More items for Walker’s Second Act

Wisconsin Governor Scott Walker

Last week’s blog on a menu of potential initiative for Gov. Scott Walker for his next two years in office drew several responses. The consensus was that he has more serious work to do, that he needs to be about more than pure politics.

His disapproval/approval ratio 49/43% stems from his leap into presidential politics in early 2015 shortly after his inauguration as governor for a second term. He came off as all-politics-all-the-time.

The message to Walker from the electorate is that they want him to take a page of Tommy Thompson’s book – a game plan that got Tommy elected four times. Thompson did the politics, but he also did the policy. He mounted dozens of task forces and commissions to tackle complex issues, like workforce preparation, export stimulation, juvenile justice and youth apprenticeship.

Gov. Walker may be receiving that message. In a rare occurrence last week, he assembled a task force to look into a tough issue, the epidemic of opioid abuse. In accordance with the Wisconsin Idea, he pulled in some of the best and brightest citizens on that subject to come up with antidotes to the crisis.

The state direly needs their ideas. And their conclusions need to be implemented on a bipartisan basis. Thompson knew how to reach across the aisle for passage and implementation on major initiatives. He worked with Democrats to combine work with welfare. (President Bill Clinton later adopted that policy architecture.)

Responders added to the list of needed initiatives that the governor and GOP legislative leaders could mount. For example, an energy expert said the state needs to do long range planning for sources and prices of electricity. Once competitive on power routes, Wisconsin has slid over the last decade to uncompetitive prices, a disadvantage for users of all stripes, including business.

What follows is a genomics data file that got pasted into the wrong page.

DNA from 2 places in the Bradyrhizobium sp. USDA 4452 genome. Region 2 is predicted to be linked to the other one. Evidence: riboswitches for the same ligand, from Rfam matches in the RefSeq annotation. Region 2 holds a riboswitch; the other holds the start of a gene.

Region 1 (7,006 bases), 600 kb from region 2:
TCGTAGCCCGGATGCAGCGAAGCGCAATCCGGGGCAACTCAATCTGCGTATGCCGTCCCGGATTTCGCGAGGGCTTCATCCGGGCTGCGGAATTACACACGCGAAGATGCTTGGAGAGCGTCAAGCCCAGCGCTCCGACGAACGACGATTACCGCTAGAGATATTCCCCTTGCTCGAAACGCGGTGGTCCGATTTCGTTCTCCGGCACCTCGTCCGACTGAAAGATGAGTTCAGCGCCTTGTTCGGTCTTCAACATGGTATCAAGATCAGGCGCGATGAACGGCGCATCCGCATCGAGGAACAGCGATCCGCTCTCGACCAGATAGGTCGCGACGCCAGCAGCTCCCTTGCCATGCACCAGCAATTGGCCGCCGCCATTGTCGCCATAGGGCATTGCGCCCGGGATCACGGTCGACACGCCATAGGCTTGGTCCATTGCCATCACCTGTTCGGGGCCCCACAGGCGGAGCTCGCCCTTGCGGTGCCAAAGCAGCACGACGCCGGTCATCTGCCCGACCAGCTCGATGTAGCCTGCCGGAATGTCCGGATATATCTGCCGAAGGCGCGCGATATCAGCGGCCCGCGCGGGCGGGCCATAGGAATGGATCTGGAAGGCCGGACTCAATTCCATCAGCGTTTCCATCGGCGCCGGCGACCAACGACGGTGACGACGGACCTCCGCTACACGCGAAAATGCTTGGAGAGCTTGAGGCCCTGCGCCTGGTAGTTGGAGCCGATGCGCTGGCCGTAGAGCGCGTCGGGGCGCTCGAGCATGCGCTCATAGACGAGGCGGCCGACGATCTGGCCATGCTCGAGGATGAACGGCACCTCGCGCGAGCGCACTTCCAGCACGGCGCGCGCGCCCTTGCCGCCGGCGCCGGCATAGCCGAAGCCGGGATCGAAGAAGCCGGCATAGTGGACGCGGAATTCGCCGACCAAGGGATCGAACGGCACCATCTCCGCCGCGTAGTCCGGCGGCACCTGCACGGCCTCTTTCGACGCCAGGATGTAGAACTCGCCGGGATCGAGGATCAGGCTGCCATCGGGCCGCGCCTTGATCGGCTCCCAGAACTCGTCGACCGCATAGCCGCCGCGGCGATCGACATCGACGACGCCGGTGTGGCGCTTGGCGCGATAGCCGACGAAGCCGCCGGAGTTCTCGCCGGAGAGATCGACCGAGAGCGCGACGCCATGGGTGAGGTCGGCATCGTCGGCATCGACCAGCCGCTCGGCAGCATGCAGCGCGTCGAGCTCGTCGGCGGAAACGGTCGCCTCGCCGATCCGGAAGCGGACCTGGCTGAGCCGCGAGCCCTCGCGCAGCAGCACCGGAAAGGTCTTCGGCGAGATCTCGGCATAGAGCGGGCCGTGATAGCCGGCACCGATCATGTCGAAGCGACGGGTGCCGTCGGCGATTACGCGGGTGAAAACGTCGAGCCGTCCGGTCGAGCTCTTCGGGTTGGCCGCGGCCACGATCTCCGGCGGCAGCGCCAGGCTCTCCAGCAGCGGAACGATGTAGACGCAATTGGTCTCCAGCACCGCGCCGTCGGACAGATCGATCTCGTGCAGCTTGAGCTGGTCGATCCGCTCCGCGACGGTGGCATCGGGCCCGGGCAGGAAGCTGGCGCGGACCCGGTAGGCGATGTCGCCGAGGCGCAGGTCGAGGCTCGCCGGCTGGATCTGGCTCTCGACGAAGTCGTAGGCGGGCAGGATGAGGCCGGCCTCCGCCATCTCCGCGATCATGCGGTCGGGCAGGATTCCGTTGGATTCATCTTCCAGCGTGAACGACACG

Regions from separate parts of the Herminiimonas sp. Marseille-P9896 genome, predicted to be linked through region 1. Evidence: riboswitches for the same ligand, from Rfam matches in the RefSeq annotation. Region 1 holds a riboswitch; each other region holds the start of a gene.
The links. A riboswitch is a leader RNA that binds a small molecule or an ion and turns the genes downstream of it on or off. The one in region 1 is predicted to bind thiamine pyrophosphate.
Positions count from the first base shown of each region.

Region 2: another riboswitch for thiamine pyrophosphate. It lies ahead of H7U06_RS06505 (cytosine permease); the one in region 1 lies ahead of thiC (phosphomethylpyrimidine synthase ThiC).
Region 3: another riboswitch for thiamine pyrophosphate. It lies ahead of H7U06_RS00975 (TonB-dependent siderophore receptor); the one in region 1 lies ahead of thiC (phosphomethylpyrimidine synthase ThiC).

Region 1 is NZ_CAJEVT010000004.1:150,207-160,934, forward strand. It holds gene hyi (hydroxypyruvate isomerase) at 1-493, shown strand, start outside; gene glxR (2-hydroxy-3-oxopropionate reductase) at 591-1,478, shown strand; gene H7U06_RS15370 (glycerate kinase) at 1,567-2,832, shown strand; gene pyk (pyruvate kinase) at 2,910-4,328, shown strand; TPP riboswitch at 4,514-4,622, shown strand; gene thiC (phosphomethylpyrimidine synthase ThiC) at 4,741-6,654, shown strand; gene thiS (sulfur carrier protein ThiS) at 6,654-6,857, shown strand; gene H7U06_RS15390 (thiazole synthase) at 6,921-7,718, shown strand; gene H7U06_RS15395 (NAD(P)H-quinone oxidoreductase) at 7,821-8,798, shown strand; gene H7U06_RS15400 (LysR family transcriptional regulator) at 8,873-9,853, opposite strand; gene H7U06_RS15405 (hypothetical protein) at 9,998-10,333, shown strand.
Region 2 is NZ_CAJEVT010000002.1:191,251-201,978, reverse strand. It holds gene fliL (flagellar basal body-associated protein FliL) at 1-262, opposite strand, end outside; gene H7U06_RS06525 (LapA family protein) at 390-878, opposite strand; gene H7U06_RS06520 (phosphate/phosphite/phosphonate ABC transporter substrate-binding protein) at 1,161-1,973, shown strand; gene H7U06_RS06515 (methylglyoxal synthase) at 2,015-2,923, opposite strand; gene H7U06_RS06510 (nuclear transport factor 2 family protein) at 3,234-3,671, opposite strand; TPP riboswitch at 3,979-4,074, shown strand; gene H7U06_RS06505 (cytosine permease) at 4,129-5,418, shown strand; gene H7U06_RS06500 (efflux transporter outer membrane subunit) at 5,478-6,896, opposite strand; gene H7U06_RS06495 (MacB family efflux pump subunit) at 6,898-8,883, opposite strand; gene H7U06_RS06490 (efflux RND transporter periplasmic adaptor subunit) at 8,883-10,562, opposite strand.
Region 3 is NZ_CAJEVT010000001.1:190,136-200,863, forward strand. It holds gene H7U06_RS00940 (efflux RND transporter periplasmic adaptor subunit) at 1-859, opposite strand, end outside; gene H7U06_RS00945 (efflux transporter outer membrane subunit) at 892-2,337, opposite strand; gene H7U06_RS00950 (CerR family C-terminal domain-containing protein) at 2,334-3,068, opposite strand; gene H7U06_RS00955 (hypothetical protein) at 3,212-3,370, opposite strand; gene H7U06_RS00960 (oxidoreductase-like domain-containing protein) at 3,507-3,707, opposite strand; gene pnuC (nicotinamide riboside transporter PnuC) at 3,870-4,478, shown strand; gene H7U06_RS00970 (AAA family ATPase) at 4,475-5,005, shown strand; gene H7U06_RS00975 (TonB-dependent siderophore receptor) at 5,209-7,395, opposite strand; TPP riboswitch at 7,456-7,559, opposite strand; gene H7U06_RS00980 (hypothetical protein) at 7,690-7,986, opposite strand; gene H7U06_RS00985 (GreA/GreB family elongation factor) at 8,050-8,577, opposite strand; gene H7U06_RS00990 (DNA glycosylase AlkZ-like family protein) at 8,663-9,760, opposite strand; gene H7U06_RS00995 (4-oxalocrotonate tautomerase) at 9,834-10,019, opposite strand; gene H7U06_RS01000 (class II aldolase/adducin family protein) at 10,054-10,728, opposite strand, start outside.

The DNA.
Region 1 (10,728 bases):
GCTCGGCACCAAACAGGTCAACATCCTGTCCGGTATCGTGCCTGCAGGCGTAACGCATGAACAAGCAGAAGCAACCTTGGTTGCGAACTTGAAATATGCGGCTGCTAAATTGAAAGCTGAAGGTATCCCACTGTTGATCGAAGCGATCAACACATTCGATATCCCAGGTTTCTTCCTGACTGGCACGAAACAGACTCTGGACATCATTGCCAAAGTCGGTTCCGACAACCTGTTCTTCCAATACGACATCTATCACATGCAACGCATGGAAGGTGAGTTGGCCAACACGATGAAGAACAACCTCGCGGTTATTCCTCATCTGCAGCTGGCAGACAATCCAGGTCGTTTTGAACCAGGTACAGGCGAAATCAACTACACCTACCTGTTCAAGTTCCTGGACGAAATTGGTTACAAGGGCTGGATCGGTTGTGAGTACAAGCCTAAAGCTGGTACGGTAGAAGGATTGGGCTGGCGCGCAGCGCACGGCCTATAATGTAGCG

Further, there will be continued and long-term pressure to reduce the use of coal as a fuel. A high level task force needs to dig into non-carbon sources of power: wind, solar, nuclear and distributed power generation vs. big plants.

There is also the policy fork in the road on deregulated business models for generating and distributing electricity vs. the regulated monopoly model that Wisconsin has ridden historically. Deregulated Illinois delivered power in 2015 at an average of about 8.7 cents per kilowatt hour compared to about 10.8 cents in Wisconsin.

Real leaders don’t duck major challenges like the future of power. Filing suits against the federal government climate edicts is necessary, but not enough.

Another addition to the state strategy mix is more state jobs for Milwaukee, where the unemployment rate remains unacceptably high. The Republicans could move whole agencies from job-rich Dane County to job-poor central Milwaukee, instead of just regional, out-post offices. The Department of Transportation office building being erected west of Madison should have been built in Milwaukee. Decentralization of state government would offer stimulus where it is needed most.

The same goes for spreading the resources of the University of Wisconsin System. A high-level examination of its structure, the first in four decades, is overdue. That case became more compelling after last week’s report that the system again lost enrollment this fall. It is down some 5000 students from last year, including more than 3000 at the 13 UW Colleges, which were gutted by the latest round of cuts by the GOP. Coupled with the cuts, losing tuition dollars is a big deal.

The 13 college campuses lost their deans in the cutbacks. It back-fired, because it hurt recruiting. The role of the colleges in a reorganized UW system is just one of the higher education issues facing UWS.

It is unrealistic to ask the governor and legislature to address the full range of state challenges in the next two years. But if Gov. Walker wants to run for a third term, as he has indicated, he needs a Second Act.

The positives about the improved state business climate under Walker are applause-worthy. But they are not sufficient to justify putting state leadership on cruise control.

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